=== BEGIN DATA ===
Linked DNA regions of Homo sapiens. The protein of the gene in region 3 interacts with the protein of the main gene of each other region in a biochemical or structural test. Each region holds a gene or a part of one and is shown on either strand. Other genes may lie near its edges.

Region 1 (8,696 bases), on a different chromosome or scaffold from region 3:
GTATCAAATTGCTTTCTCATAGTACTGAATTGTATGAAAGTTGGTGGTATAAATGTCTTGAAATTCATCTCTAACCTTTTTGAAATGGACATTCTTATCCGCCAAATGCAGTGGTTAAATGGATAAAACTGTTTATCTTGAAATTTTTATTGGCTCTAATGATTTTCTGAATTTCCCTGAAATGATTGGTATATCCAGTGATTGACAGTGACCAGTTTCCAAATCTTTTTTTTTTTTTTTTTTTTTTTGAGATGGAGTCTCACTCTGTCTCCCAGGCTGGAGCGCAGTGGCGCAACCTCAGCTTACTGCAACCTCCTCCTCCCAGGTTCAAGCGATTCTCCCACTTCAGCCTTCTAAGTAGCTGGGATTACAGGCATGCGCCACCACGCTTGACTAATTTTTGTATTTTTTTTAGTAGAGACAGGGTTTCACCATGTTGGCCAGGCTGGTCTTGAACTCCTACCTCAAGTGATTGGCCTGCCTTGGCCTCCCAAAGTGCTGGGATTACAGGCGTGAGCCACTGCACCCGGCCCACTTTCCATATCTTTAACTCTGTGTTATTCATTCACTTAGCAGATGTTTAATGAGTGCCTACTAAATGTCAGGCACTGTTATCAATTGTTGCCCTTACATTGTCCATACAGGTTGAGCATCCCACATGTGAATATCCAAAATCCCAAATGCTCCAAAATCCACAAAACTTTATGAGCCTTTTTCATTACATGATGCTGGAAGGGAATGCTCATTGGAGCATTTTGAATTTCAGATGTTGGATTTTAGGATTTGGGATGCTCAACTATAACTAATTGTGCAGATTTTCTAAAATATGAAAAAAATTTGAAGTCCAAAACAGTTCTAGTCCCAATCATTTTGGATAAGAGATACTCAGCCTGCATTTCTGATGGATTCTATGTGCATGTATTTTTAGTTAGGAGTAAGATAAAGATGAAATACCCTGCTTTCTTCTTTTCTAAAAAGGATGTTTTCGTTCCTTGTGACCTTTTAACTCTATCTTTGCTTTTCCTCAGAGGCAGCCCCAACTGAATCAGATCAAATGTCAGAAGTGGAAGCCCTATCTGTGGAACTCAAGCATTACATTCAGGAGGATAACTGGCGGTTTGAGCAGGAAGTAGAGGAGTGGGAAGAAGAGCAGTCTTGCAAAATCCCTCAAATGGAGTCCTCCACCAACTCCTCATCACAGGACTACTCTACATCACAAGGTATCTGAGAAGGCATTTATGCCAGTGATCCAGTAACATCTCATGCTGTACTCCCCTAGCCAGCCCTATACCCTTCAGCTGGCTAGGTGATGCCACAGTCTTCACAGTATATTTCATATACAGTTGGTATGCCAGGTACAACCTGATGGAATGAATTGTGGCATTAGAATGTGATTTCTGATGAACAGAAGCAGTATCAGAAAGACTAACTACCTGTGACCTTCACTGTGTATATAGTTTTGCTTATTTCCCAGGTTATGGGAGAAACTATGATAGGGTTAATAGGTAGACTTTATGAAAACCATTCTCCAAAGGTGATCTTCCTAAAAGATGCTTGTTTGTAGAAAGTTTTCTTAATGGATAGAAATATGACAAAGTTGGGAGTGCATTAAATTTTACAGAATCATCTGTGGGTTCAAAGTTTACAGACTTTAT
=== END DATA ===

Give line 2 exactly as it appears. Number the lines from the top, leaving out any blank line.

Region 1 (8,696 bases), on a different chromosome or scaffold from region 3: